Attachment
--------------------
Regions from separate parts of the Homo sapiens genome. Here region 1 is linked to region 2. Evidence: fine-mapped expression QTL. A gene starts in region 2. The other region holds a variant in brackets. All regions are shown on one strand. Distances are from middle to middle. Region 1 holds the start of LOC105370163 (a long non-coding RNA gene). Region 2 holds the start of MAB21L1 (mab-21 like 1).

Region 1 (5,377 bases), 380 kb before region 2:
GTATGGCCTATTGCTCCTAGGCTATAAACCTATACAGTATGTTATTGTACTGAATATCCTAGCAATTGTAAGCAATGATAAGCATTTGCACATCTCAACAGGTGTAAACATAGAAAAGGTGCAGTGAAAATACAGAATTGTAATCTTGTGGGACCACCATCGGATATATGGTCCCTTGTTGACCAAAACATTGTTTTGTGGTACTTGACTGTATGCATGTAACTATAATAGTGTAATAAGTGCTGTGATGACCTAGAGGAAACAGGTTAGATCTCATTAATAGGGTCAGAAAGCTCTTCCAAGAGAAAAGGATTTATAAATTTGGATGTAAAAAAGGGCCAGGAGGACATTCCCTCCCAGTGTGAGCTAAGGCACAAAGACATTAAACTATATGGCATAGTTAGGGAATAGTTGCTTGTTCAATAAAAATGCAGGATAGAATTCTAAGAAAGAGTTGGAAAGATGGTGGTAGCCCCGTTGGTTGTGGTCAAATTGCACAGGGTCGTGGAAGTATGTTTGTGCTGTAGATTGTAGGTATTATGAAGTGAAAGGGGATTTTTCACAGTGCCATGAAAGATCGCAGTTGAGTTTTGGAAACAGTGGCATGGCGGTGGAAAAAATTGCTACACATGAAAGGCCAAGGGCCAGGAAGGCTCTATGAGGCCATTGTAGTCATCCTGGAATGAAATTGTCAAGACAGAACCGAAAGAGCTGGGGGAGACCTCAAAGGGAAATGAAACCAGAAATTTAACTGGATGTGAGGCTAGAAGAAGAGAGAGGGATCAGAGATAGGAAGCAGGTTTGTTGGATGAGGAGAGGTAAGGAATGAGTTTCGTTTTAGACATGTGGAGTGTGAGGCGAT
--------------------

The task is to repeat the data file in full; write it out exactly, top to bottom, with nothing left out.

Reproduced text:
Regions from separate parts of the Homo sapiens genome. Here region 1 is linked to region 2. Evidence: fine-mapped expression QTL. A gene starts in region 2. The other region holds a variant in brackets. All regions are shown on one strand. Distances are from middle to middle. Region 1 holds the start of LOC105370163 (a long non-coding RNA gene). Region 2 holds the start of MAB21L1 (mab-21 like 1).

Region 1 (5,377 bases), 380 kb before region 2:
GTATGGCCTATTGCTCCTAGGCTATAAACCTATACAGTATGTTATTGTACTGAATATCCTAGCAATTGTAAGCAATGATAAGCATTTGCACATCTCAACAGGTGTAAACATAGAAAAGGTGCAGTGAAAATACAGAATTGTAATCTTGTGGGACCACCATCGGATATATGGTCCCTTGTTGACCAAAACATTGTTTTGTGGTACTTGACTGTATGCATGTAACTATAATAGTGTAATAAGTGCTGTGATGACCTAGAGGAAACAGGTTAGATCTCATTAATAGGGTCAGAAAGCTCTTCCAAGAGAAAAGGATTTATAAATTTGGATGTAAAAAAGGGCCAGGAGGACATTCCCTCCCAGTGTGAGCTAAGGCACAAAGACATTAAACTATATGGCATAGTTAGGGAATAGTTGCTTGTTCAATAAAAATGCAGGATAGAATTCTAAGAAAGAGTTGGAAAGATGGTGGTAGCCCCGTTGGTTGTGGTCAAATTGCACAGGGTCGTGGAAGTATGTTTGTGCTGTAGATTGTAGGTATTATGAAGTGAAAGGGGATTTTTCACAGTGCCATGAAAGATCGCAGTTGAGTTTTGGAAACAGTGGCATGGCGGTGGAAAAAATTGCTACACATGAAAGGCCAAGGGCCAGGAAGGCTCTATGAGGCCATTGTAGTCATCCTGGAATGAAATTGTCAAGACAGAACCGAAAGAGCTGGGGGAGACCTCAAAGGGAAATGAAACCAGAAATTTAACTGGATGTGAGGCTAGAAGAAGAGAGAGGGATCAGAGATAGGAAGCAGGTTTGTTGGATGAGGAGAGGTAAGGAATGAGTTTCGTTTTAGACATGTGGAGTGTGAGGCGAT